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Capture: reality TV’s Hunger Games finds drama in a game of tag

On paper, The CW’s Capture was The Hunger Games, reality TV style. Halfway through its first season, it instead seems more like Survivor with a game of tag thrown in–and the results are often pretty awesome. (The show airs Tuesdays, but because it’s on The CW, you can watch it all online.)

Instead of hunting each other to the death, teams of two try to avoid being tagged, essentially, during a four-hour hunt by a designated team. One of the two captured teams is voted off by the other teams; if the hunt team fails to tag two teams over two days, they face elimination themselves.

Like 72 Hours, there’s a real simplicity to the game that works well: teams just have to run.

There are advantages and supplies, which provide nice incentives and have been smartly chosen (the virus was a particularly evolution of an earlier advantage), but ultimately, if they run fast enough or far enough away, they’re safe.

Teams also have to keep moving, because if they stop for more than three minutes, their location is revealed to the hunters, a nice twist. That makes the game more than hide and seek–and more physically demanding than it appears just from their limited food supply and minimal living conditions.

That game and its social component come together pretty seamlessly thanks to a cast of people who are easy to root for and against.

They’re CW-friendly in that they’re all in their 20s and attractive, and while that often means a lack of life experience and diversity, that’s not true here. Instead, these teams feel both diverse and well-matched, regardless of external characteristics such as sex or sexual orientation.

The cast consists of people with pre-existing relationships, and includes somewhat well-known twin actors, Nikita and Jade Ramsey, and a brother and sister who inefficiently hold hands as they run around evading capture.

It also has a team of villains who emerged and grew even more cocky, at least until one of them sought redemption once he realized that they were going to look like jerks.

Rarely does a show’s limited budget look good on the screen, but Capture only sometimes feels cheap, perhaps because most of the action happens in natural terrain, and there’s nothing like nature for rich environments that cost nothing.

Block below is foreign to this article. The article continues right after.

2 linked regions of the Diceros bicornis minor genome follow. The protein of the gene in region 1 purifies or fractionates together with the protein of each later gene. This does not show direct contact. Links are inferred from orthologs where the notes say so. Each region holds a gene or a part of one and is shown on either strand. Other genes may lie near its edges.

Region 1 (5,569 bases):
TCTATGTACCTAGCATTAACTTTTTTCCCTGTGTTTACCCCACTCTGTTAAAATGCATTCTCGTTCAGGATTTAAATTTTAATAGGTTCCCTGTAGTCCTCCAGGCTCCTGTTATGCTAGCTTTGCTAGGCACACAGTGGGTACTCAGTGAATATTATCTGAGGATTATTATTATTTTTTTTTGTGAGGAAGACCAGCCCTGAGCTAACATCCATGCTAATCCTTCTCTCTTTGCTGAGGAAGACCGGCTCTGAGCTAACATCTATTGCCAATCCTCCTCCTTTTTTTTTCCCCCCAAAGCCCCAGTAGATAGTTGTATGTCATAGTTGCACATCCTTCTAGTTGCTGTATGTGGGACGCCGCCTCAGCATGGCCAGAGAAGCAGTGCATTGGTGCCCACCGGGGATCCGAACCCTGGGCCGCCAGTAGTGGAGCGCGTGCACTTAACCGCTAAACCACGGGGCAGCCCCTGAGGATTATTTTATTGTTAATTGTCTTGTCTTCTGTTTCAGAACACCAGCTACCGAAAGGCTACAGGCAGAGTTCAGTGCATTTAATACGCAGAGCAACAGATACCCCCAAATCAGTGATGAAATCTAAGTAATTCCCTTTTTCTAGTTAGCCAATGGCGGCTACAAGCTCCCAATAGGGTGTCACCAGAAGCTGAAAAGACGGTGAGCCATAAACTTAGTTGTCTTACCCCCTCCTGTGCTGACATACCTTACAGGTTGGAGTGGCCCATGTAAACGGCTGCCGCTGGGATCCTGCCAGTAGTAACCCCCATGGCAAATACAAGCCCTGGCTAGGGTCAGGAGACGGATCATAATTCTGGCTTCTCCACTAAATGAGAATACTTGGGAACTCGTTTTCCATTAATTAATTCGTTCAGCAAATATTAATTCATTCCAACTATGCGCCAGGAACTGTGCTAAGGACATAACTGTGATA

That said, the map is frustratingly imprecise, not showing distance or terrain well; the voting disc orb thing wobbles its way up out of the voting platform; and tape over the brand names on the casts’ wardrobe is pretty visible.

How exactly the show was produced raises a lot of questions, starting with the “random” selection of the hunt team, which I don’t believe for a second is actually random. (How convenient that the blue team became the hunters just as they really started to piss everyone off!)

I’m also curious about the actual content of the screens/phones on their arms, the disclaimer in the closing credits that says some scenes may have been re-created, and the visibility of the camera operators (it often seems like they might be giving a team’s location away because they’re standing behind a team that’s crouched down, trying to hide).

In addition, the host’s explanation to each hunt team has clearly been modified in post-production for some reason.

Yet even those questions or their possible implications don’t detract from what’s a really strong core game, and the thrilling moments when hunters are chasing another team that they’ve spotted.

That’s when Capture really takes off. Who knew tag could make for such compelling reality TV?

Capture: B+

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About the author

  • Andy Dehnart

    Andy Dehnart is the creator of reality blurred and a writer and teacher who obsessively and critically covers reality TV and unscripted entertainment, focusing on how it’s made and what it means.

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